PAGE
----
Ok so hopefully this entry is worth waiting for, because it's been a month since we were in New Orleans! I had a great time there- we weren't really expecting to stop in, but it just turned out that we had plenty of time to get to Texas and you just breeze right by N.O., so why not?!
Unfortunately however, we didn't really have a lot of time to spend here- just an afternoon- so we just had the cab driver drop us off on Bourbon street and we'd take it from there.
As you may know, le Quartier Francais is, well the French Quarter, and as such, is heavily influenced by this culture. In the schools, they still teach French and even Creole which is like a French ebonix :) It's a very interesting language in and of itself. Our taxi driver was taught it in school.
We ate at some random restaurant, as there are millions down there, called "Remoulade", which is actually the name of a mustard-type creole sauce. I enjoyed a Po'boy, which is basically a hoagie.
We visited a couple gift shops, but just like Alaska, once you've seen one, you've seen them all. However, they do have some funny souvenirs such as real crocodile heads (above), feather boas and other very mardi gras-esque trinkets (see below).
And, what would Bourbon Street be without some rather eclectic people?
^^ Yea, uhh what is that?
^^ A creative homeless person- if you look like a street performer, maybe people will give money :)
One of those still-standing mute people that pretend to be a statue
^^ Some dude doing magic tricks
Realizing that Bourbon Street just wasn't our cup of tea, we migrated away. Here is this awesome church, still in the French Quartier. Sadly, I've forgotten the name, but it is well-known, so you can easily google it.
We saw a huge crowd, so we walked over, only to find this dance troupe, who actually I believe were on America's Dance Crew or whatever it is. They were pretty talented!
Then we headed over to the Mississippi River waterfront. Maybe this is lame, but I think that the Mississippi River has a culture of its own. It is such a huge part of this area of the country, and I find it fascinating that it played such a huge role in life during the 19th Century. There is just a mystique about it.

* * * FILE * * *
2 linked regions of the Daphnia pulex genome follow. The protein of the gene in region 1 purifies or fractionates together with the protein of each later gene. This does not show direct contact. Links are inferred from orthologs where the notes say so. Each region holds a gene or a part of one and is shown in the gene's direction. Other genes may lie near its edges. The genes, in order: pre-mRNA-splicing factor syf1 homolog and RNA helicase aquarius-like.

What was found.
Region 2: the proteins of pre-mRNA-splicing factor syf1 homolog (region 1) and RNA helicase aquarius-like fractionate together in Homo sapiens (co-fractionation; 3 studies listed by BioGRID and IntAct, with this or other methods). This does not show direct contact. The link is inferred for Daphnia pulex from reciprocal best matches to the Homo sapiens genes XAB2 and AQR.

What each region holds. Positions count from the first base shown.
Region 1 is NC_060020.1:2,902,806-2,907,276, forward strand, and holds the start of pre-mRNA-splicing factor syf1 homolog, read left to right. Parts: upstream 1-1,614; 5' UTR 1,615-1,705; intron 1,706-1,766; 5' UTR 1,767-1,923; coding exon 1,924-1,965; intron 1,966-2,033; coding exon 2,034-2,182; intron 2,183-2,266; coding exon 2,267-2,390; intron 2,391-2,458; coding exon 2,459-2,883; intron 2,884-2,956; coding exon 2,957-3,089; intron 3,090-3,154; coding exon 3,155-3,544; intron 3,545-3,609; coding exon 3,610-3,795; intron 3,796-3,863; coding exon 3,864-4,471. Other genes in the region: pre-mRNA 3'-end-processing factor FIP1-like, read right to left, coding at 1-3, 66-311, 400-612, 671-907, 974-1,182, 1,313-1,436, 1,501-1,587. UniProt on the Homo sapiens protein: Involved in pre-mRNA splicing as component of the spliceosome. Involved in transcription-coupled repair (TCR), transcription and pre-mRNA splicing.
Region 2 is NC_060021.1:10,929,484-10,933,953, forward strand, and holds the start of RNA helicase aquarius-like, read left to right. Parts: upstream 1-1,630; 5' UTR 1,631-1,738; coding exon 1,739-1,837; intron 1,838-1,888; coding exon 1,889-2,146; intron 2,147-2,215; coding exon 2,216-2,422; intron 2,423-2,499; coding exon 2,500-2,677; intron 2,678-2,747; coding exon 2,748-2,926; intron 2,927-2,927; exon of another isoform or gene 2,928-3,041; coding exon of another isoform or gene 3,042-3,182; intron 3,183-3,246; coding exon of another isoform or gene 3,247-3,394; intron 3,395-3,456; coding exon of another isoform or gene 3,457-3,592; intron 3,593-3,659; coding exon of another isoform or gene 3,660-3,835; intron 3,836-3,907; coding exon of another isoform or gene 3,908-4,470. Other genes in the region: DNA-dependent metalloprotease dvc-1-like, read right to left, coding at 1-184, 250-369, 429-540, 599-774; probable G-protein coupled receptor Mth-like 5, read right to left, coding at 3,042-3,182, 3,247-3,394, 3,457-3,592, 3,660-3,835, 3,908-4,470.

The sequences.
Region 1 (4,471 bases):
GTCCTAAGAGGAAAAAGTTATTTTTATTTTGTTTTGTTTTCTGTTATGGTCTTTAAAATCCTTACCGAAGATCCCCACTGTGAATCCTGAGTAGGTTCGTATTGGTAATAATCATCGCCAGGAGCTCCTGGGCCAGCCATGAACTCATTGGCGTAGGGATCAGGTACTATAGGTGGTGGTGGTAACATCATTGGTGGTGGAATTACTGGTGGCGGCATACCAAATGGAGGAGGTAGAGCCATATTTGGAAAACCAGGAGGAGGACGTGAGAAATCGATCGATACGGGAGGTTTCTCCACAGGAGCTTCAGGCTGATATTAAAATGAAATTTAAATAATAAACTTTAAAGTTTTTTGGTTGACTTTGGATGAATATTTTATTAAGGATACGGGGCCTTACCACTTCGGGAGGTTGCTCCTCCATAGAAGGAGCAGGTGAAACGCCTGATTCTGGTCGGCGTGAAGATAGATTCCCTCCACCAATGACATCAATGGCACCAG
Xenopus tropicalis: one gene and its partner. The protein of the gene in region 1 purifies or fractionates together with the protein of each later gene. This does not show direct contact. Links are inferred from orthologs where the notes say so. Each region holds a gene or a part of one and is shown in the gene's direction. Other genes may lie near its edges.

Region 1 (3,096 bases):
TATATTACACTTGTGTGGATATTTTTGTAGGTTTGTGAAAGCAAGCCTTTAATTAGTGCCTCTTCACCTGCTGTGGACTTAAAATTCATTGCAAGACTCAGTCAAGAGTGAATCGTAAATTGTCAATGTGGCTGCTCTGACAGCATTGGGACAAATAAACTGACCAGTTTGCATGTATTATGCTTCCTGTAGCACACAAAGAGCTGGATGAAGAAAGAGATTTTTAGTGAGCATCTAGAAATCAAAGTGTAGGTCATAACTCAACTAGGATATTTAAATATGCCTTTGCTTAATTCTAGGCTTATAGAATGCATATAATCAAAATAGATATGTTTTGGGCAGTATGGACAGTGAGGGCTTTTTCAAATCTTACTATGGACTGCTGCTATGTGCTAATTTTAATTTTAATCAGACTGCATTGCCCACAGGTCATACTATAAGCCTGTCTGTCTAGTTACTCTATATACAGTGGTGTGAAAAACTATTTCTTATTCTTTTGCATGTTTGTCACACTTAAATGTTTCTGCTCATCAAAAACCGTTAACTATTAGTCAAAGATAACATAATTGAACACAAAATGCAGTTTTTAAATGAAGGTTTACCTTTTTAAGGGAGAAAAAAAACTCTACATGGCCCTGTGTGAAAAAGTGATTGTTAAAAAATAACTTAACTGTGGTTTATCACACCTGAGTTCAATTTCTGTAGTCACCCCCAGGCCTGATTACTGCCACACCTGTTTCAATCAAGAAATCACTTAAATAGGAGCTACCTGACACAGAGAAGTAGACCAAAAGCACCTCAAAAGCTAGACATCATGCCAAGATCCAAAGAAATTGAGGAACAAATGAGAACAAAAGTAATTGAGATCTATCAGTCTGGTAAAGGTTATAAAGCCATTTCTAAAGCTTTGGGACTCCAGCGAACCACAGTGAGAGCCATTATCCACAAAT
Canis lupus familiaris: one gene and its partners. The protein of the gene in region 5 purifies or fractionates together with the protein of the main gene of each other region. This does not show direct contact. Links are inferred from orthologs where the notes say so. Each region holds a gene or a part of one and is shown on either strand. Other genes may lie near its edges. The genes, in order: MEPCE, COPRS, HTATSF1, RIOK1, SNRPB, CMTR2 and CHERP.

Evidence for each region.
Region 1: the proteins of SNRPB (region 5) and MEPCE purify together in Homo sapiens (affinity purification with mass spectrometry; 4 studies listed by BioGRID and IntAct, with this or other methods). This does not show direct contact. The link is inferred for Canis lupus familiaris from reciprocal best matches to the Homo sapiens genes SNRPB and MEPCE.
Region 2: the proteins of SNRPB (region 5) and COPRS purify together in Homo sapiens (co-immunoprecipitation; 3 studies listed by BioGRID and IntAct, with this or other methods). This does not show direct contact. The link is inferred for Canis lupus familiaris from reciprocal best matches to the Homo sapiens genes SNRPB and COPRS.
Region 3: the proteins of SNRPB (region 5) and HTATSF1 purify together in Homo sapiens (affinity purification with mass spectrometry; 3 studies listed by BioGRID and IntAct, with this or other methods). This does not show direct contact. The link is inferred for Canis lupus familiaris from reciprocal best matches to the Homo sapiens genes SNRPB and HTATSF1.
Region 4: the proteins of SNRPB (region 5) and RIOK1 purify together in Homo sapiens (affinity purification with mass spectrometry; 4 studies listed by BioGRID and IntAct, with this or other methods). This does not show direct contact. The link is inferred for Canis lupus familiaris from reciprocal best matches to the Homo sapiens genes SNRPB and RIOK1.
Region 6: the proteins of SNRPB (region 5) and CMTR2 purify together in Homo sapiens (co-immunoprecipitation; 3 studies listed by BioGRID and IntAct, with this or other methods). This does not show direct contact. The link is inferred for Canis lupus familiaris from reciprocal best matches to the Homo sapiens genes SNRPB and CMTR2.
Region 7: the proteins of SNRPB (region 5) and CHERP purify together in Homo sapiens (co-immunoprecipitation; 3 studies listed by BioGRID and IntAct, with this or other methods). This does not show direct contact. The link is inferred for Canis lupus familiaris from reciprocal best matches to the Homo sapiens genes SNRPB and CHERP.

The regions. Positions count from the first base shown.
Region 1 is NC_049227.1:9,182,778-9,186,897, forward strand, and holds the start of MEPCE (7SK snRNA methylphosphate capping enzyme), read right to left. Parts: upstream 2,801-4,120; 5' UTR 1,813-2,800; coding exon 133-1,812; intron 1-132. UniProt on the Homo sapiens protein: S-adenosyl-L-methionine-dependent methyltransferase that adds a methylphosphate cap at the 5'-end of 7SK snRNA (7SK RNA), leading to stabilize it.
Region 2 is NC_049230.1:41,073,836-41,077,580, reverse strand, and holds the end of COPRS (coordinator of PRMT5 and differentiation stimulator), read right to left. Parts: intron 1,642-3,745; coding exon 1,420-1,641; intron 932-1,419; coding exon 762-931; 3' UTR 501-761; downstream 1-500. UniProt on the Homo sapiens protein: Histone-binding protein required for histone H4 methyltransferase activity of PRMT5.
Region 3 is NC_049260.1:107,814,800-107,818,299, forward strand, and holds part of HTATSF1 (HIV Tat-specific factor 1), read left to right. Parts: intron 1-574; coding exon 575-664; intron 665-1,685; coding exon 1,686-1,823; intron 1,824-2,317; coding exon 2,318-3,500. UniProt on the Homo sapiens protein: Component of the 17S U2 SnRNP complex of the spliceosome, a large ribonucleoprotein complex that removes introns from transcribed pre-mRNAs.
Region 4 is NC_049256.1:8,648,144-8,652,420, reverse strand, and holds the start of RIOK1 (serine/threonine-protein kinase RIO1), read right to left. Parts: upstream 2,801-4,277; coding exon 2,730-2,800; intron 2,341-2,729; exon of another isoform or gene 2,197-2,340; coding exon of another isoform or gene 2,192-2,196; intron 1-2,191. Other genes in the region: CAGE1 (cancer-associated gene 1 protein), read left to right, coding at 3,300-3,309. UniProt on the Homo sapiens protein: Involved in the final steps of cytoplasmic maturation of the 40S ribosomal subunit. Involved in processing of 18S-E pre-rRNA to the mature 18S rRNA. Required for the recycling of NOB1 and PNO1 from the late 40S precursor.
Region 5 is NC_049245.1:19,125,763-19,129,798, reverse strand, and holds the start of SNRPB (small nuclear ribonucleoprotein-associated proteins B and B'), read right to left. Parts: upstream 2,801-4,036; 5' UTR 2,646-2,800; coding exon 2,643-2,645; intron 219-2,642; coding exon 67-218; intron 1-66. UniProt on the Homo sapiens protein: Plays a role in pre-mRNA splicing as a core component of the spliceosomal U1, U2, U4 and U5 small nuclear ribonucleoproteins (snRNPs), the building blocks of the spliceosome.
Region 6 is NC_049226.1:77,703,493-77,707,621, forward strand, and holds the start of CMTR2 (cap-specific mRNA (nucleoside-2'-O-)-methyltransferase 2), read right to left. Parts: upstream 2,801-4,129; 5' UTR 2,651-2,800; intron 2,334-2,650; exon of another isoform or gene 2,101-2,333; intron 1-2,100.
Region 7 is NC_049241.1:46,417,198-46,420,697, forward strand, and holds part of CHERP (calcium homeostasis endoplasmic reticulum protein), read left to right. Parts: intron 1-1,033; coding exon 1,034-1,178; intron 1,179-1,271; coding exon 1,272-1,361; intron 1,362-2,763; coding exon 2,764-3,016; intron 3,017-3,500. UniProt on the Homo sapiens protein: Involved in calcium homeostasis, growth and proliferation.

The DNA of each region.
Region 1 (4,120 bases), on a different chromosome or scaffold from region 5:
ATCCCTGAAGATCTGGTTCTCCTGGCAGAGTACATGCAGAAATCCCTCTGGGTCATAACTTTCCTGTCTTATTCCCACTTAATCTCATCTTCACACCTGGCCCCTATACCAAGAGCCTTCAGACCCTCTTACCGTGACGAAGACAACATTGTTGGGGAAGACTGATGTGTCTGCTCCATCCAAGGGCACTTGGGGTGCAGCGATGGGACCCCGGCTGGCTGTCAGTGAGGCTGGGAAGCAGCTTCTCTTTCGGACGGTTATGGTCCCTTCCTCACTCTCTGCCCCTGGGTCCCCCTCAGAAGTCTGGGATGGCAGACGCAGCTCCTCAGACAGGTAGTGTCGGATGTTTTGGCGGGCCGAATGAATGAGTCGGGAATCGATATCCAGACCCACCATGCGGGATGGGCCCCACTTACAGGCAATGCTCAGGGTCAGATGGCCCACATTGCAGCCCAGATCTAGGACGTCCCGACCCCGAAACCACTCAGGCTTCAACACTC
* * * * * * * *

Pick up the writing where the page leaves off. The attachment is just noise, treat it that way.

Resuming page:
But yea, we were kinda excited to see a riverboat waiting for us :)
Sadly, it began to grow dark in New Orleans...
...so photo-ops became a rarity, and boredom ensued. This is the beginning of Bourbon Street at night:
We did take one last stroll down Bourbon Street, but by then it was getting rowdy (think Mardi Gras every night) and we might have seen a couple girls completely naked, trying to get us to come into the Peep shows, so we called it a night and booked it back to the hotel.
I wish we'd had more time to spend here, as there were a few things I didn't get to see, such as the cemeteries with the raised tombs. Well, we DID see one from the road, but I know there are some older ones near downtown. I also wanted to see some of the beautiful old mansions that New Orleans famously boasts. AND I wanted to see Brad Pitt, but no such luck :(
Despite the short visit however, I did learn a lot about the city, and it was very interesting to still see evidence of Hurricane Katrina. Did you know that nearly 30% of the population left town, and most did not return? There are still many buildings all around that are in ruins from those storms. I also learned that N.O. has one of the highest murder rates in the country, and is one of the poorest cities. It's such a shame because it is truly a gorgeous city, and probably the most fascinating one in the U.S. One of its nicknames is "The City that Care Forgot", implying that it is basically treated like the ugly step-sister, which is kinda evident in the fact that there is very little Federal presence in the city. It kinda does its own thing down, far far away from everything, and you get that feeling when you're there. It's just very...different.